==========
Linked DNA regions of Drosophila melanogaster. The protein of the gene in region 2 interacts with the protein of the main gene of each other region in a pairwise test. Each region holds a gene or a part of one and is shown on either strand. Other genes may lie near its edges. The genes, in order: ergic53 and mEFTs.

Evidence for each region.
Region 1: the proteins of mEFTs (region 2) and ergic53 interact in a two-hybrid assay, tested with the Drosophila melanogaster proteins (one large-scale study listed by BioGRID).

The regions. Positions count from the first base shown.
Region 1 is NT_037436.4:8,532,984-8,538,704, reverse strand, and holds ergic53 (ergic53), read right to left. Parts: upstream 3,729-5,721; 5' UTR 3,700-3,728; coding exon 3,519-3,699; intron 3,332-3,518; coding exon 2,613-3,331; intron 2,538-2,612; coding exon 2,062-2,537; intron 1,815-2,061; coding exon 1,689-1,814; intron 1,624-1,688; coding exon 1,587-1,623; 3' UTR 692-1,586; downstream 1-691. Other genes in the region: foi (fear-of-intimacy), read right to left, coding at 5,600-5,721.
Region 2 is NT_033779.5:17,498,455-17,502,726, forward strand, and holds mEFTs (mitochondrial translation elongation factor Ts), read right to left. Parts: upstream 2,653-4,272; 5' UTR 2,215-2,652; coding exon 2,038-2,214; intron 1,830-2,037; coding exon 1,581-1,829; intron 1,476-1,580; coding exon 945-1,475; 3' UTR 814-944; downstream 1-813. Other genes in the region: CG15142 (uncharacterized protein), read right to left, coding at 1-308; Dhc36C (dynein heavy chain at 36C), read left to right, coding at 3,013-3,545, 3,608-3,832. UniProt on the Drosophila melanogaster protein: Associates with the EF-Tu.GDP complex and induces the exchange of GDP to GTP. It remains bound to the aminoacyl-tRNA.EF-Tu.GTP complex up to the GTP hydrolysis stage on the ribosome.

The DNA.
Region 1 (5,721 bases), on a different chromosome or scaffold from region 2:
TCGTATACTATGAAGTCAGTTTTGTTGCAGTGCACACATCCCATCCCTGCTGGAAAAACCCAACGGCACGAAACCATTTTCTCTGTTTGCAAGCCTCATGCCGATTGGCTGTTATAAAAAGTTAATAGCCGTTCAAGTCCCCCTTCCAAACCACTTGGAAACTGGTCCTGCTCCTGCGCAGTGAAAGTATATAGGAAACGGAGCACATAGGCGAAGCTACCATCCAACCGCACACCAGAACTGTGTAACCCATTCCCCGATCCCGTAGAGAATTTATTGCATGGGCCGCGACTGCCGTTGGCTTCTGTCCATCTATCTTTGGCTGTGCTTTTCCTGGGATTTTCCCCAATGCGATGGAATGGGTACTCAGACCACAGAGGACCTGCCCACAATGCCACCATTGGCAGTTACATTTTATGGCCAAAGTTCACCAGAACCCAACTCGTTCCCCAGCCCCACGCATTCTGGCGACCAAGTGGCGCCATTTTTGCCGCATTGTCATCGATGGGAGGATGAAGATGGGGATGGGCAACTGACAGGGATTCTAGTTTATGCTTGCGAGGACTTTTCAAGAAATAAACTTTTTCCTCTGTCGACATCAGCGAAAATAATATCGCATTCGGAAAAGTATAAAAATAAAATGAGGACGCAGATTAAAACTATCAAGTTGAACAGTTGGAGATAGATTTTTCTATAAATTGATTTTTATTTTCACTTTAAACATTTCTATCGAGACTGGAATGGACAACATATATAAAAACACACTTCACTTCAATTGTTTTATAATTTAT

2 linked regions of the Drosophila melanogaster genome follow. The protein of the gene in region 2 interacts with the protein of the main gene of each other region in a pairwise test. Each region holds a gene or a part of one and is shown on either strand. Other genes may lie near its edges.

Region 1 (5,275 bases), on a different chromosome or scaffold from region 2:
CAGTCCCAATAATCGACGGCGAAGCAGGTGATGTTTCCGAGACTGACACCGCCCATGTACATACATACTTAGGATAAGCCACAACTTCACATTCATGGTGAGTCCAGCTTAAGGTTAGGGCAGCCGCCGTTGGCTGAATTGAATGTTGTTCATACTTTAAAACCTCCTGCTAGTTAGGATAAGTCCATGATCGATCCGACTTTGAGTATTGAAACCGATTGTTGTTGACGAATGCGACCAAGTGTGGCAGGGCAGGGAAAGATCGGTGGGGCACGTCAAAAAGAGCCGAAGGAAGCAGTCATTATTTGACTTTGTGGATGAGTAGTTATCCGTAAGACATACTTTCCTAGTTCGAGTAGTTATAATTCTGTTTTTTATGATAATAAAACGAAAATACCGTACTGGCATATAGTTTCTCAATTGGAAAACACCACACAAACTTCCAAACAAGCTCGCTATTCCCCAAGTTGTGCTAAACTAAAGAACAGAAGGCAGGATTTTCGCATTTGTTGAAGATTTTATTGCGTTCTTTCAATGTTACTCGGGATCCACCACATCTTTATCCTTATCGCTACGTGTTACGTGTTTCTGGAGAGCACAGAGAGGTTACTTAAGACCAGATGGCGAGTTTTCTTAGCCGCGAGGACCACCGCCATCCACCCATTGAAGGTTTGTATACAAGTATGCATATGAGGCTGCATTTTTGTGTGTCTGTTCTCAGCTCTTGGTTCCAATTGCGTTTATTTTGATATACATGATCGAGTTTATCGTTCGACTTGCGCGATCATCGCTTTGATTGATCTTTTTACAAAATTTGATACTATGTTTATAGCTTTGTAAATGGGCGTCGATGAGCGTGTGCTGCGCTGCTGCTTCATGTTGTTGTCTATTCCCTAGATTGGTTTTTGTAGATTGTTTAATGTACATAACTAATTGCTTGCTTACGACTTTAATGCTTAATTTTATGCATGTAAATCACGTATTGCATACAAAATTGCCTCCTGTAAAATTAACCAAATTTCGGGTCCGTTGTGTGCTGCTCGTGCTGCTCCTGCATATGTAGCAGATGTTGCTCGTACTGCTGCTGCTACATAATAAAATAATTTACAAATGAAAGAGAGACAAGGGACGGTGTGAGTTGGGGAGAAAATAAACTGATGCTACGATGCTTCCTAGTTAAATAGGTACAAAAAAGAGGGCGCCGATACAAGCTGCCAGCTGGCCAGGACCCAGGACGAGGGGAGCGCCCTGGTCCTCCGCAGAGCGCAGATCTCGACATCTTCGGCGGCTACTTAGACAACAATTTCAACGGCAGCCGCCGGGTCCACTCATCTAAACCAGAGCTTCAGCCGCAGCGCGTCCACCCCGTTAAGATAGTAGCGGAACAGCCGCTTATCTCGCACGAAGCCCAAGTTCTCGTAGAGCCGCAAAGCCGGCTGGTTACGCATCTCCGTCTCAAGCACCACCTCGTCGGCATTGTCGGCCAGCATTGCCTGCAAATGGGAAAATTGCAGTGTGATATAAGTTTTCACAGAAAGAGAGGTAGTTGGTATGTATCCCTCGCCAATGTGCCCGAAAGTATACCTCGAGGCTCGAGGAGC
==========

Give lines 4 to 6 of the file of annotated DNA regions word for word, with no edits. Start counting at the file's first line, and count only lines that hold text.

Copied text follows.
The regions. Positions count from the first base shown.
Region 1 is NT_037436.4:8,532,984-8,538,704, reverse strand, and holds ergic53 (ergic53), read right to left. Parts: upstream 3,729-5,721; 5' UTR 3,700-3,728; coding exon 3,519-3,699; intron 3,332-3,518; coding exon 2,613-3,331; intron 2,538-2,612; coding exon 2,062-2,537; intron 1,815-2,061; coding exon 1,689-1,814; intron 1,624-1,688; coding exon 1,587-1,623; 3' UTR 692-1,586; downstream 1-691. Other genes in the region: foi (fear-of-intimacy), read right to left, coding at 5,600-5,721.
Region 2 is NT_033779.5:17,498,455-17,502,726, forward strand, and holds mEFTs (mitochondrial translation elongation factor Ts), read right to left. Parts: upstream 2,653-4,272; 5' UTR 2,215-2,652; coding exon 2,038-2,214; intron 1,830-2,037; coding exon 1,581-1,829; intron 1,476-1,580; coding exon 945-1,475; 3' UTR 814-944; downstream 1-813. Other genes in the region: CG15142 (uncharacterized protein), read right to left, coding at 1-308; Dhc36C (dynein heavy chain at 36C), read left to right, coding at 3,013-3,545, 3,608-3,832. UniProt on the Drosophila melanogaster protein: Associates with the EF-Tu.GDP complex and induces the exchange of GDP to GTP. It remains bound to the aminoacyl-tRNA.EF-Tu.GTP complex up to the GTP hydrolysis stage on the ribosome.